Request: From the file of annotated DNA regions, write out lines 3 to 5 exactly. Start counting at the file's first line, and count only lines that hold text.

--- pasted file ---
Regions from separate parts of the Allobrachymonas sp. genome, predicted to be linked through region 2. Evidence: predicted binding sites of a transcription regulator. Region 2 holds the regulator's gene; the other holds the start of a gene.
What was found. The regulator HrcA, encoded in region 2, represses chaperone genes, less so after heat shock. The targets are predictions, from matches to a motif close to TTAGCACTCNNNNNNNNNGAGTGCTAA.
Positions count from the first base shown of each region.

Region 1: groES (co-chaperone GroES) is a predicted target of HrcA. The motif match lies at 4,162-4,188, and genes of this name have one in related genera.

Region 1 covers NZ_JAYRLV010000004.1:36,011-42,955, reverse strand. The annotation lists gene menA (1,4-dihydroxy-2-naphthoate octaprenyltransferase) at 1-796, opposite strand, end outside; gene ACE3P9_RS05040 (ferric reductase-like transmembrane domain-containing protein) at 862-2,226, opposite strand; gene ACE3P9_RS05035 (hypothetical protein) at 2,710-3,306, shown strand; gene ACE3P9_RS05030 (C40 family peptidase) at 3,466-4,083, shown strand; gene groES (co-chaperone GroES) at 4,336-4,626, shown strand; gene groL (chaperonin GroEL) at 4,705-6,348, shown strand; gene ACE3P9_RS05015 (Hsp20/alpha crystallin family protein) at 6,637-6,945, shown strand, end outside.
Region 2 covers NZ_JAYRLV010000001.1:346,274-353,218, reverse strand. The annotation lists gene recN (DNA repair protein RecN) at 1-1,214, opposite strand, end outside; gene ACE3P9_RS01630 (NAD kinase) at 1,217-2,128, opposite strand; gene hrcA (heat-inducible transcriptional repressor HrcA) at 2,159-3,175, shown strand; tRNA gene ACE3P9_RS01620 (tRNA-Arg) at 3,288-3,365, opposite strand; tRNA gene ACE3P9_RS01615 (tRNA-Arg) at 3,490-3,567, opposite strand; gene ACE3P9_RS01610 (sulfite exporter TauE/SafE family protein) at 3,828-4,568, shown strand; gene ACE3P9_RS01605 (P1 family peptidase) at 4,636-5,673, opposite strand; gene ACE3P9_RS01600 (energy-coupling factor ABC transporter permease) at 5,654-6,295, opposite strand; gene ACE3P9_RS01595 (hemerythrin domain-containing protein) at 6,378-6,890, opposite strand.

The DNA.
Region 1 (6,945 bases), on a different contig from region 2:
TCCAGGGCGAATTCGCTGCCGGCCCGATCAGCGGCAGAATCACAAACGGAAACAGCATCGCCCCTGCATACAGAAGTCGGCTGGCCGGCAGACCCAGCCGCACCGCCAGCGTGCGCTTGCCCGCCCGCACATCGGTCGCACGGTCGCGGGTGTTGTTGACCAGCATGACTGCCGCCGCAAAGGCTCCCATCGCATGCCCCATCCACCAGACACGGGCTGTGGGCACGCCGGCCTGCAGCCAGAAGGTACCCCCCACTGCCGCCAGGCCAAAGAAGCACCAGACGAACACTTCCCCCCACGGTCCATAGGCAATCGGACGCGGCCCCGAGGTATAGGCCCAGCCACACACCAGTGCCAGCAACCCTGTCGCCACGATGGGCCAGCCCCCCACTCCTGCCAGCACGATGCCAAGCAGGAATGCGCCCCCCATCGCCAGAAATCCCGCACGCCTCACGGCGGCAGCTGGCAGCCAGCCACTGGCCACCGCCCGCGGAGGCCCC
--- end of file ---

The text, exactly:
Positions count from the first base shown of each region.

Region 1: groES (co-chaperone GroES) is a predicted target of HrcA. The motif match lies at 4,162-4,188, and genes of this name have one in related genera.

Region 1 covers NZ_JAYRLV010000004.1:36,011-42,955, reverse strand. The annotation lists gene menA (1,4-dihydroxy-2-naphthoate octaprenyltransferase) at 1-796, opposite strand, end outside; gene ACE3P9_RS05040 (ferric reductase-like transmembrane domain-containing protein) at 862-2,226, opposite strand; gene ACE3P9_RS05035 (hypothetical protein) at 2,710-3,306, shown strand; gene ACE3P9_RS05030 (C40 family peptidase) at 3,466-4,083, shown strand; gene groES (co-chaperone GroES) at 4,336-4,626, shown strand; gene groL (chaperonin GroEL) at 4,705-6,348, shown strand; gene ACE3P9_RS05015 (Hsp20/alpha crystallin family protein) at 6,637-6,945, shown strand, end outside.